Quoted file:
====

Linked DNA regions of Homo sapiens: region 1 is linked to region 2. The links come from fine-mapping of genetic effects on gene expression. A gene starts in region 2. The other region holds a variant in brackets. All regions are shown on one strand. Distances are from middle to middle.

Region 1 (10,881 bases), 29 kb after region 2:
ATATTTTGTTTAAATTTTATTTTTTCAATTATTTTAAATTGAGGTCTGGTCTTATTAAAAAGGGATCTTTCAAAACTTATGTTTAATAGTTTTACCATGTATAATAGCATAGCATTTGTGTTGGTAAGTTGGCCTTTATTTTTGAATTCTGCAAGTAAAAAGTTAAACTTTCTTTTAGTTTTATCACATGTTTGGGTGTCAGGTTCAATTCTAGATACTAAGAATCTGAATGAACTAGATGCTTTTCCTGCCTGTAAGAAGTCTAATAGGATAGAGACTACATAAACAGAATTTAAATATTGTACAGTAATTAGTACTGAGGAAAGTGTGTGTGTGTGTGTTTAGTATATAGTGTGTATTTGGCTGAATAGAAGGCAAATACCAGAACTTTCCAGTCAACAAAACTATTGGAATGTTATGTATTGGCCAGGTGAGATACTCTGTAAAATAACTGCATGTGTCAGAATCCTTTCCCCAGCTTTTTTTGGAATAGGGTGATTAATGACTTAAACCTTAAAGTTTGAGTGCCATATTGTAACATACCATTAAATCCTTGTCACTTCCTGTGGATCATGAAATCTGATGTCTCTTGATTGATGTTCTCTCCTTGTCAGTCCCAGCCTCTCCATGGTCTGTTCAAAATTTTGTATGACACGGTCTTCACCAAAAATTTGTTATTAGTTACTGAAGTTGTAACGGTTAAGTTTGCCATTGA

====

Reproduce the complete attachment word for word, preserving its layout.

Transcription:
Linked DNA regions of Homo sapiens: region 1 is linked to region 2. The links come from fine-mapping of genetic effects on gene expression. A gene starts in region 2. The other region holds a variant in brackets. All regions are shown on one strand. Distances are from middle to middle.

Region 1 (10,881 bases), 29 kb after region 2:
ATATTTTGTTTAAATTTTATTTTTTCAATTATTTTAAATTGAGGTCTGGTCTTATTAAAAAGGGATCTTTCAAAACTTATGTTTAATAGTTTTACCATGTATAATAGCATAGCATTTGTGTTGGTAAGTTGGCCTTTATTTTTGAATTCTGCAAGTAAAAAGTTAAACTTTCTTTTAGTTTTATCACATGTTTGGGTGTCAGGTTCAATTCTAGATACTAAGAATCTGAATGAACTAGATGCTTTTCCTGCCTGTAAGAAGTCTAATAGGATAGAGACTACATAAACAGAATTTAAATATTGTACAGTAATTAGTACTGAGGAAAGTGTGTGTGTGTGTGTTTAGTATATAGTGTGTATTTGGCTGAATAGAAGGCAAATACCAGAACTTTCCAGTCAACAAAACTATTGGAATGTTATGTATTGGCCAGGTGAGATACTCTGTAAAATAACTGCATGTGTCAGAATCCTTTCCCCAGCTTTTTTTGGAATAGGGTGATTAATGACTTAAACCTTAAAGTTTGAGTGCCATATTGTAACATACCATTAAATCCTTGTCACTTCCTGTGGATCATGAAATCTGATGTCTCTTGATTGATGTTCTCTCCTTGTCAGTCCCAGCCTCTCCATGGTCTGTTCAAAATTTTGTATGACACGGTCTTCACCAAAAATTTGTTATTAGTTACTGAAGTTGTAACGGTTAAGTTTGCCATTGA